There’s kind of a story of an alien world where an ACME-type evil corporation experiments on benevolent alien creatures. Kind of. Or maybe that was just us reading too much into it. (To be honest, we didn’t play as much of a detective as we should have.)
TIP: If you decide you want to crack the code of Otherworld, read everything (especially the posters and objects on the walls). Also, look at the computer on the desk in the room with the harlequin head and read the emails on the terminal.
Also, be sure to explore all the nooks and crannies. Climb up into the yarn tree thing (you might want to wear pants and shoes for that). Crawl into the tunnel under the Space Boopers video game. Play DJ in the interactive room. Read each of the wall panels in the alien incubator room.
As you do all that, try to draw threads between them. Are the aliens visiting here? Or are you going there to save them? What do your detective skills tell you?
Appreciate the Art
If playing detective sounds like too much work, you can just wander through the rooms and experience Otherworld as a giant, interactive art installation. A very, very interactive installation.
Touch everything. Climb up into the tear drop chairs. Sit on the cushions in the Bedouin tent/hookah lounge. Stomp on the illuminated floor. Pump the handles on the milk machine and watch the milk flow from the udders.
Two words come to mind: the rabbit hole. The entire exhibit has a feeling of falling into some kind of alternative reality that would blow little Alice’s mind. It’s a very psychedelic, trippy experience when you just appreciate the visuals that surround you.
As you explore, appreciate the creativity, complexity, and otherworldly creation that has descended on Northeast Philadelphia.
Location: Otherworld Philly is located in a strip mall in the Northeast section of the city at 2500 Grant Avenue, two blocks east of Roosevelt Avenue. (The building used to be an old Forman Mills outlet store.) You can’t miss it – the exterior of the building is painted in geometric shapes in all the colors of the rainbow.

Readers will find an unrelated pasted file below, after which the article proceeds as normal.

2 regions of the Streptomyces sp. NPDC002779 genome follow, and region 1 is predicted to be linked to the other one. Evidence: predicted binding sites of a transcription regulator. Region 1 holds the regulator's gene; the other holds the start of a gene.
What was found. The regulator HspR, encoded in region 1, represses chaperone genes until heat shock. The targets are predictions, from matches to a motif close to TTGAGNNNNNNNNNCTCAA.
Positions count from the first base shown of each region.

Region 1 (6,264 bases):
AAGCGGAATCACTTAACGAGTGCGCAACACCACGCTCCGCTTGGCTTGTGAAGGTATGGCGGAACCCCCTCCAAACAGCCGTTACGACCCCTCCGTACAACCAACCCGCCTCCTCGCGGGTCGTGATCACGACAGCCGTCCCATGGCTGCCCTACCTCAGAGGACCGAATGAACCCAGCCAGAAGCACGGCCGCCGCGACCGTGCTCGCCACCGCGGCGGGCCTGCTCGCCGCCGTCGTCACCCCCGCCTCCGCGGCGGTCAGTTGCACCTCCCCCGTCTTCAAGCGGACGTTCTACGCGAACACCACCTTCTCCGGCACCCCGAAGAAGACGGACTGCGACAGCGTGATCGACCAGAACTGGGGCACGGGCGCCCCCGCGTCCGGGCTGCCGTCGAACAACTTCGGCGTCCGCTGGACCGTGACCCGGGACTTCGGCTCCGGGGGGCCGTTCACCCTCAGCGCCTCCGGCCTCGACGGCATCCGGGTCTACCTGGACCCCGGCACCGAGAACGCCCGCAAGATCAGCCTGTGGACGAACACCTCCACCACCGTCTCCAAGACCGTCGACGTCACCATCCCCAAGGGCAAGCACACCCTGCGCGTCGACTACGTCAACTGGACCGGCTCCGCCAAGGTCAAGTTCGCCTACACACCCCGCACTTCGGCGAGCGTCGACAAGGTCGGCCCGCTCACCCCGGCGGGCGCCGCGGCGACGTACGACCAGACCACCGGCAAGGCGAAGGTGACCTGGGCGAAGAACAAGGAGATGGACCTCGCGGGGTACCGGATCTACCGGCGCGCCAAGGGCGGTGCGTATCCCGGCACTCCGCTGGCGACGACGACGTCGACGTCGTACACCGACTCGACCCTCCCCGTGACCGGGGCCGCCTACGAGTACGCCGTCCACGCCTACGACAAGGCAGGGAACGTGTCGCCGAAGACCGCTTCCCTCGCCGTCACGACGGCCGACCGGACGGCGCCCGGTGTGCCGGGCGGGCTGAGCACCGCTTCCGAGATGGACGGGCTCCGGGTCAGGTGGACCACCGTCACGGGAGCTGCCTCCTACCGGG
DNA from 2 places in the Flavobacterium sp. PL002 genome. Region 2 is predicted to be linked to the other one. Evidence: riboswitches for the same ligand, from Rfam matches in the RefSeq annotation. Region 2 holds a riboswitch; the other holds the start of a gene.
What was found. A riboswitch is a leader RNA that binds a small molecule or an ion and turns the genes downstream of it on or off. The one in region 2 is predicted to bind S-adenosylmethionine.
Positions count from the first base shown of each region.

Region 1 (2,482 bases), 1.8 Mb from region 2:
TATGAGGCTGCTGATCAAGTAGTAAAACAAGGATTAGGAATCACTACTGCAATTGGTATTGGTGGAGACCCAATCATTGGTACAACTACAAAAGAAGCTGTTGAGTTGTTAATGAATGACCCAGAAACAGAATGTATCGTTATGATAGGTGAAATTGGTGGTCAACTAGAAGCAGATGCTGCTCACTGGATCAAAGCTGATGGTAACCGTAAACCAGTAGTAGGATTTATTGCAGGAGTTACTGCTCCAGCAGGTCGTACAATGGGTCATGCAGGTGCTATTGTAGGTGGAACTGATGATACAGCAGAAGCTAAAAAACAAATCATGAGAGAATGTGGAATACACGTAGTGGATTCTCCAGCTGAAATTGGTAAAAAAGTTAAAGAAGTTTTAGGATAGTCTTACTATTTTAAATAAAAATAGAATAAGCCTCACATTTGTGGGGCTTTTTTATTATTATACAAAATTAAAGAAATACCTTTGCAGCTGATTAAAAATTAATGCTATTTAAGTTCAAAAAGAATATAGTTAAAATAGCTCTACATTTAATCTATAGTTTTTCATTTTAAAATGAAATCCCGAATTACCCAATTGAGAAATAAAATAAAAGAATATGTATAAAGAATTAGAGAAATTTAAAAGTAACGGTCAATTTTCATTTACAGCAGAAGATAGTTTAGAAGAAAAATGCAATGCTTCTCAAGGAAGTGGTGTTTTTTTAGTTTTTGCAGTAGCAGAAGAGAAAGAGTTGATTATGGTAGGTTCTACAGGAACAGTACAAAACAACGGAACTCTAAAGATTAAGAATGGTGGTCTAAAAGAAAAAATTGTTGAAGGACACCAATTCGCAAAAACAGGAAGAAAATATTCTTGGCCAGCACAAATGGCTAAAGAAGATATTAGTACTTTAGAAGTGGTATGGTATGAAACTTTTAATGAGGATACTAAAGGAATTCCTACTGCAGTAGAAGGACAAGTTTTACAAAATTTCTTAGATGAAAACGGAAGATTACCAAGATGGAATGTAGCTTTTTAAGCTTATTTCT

Hours: During the week, Otherworld is open 11am-8pm. On weekends, it opens at 10am, and stays open until 10pm on Friday and Saturday nights. Otherworld is closed on Tuesdays.
Admission: Tickets need to be purchased in advance online. The price for adults and teenagers is $34.99. Admission for children (ages 3-12) are $29.99. Tickets are available on the Otherworld website.
Kids: Otherworld is designed to be accessible for visitors of all ages and is a great, kid-friendly attraction (particularly on rainy days when outdoor activities may be limited). That said, there are some rooms that can be fanciful or have “monsters” that could be troubling or give very young children nightmares (particular the animal “incubator” area with a giant snake-like creature). Use your best judgement on what is appropriate for your children. Visitors should be aware that there are strobe-type lights and loud noises throughout the exhibit.
Tips: Be prepared to crawl into and over objects. Visitors may be more comfortable in long pants and shoes (no sandals).
Getting there: Visiting Otherworld Philadelphia is possible by public transit. The SEPTA bus #19 passes immediately in front along Grant Ave and the SEPTA buses #1 or #14 pass along Roosevelt Avenue (two blocks away). But Otherworlds is best visited by car. There’s a large parking lot with free parking.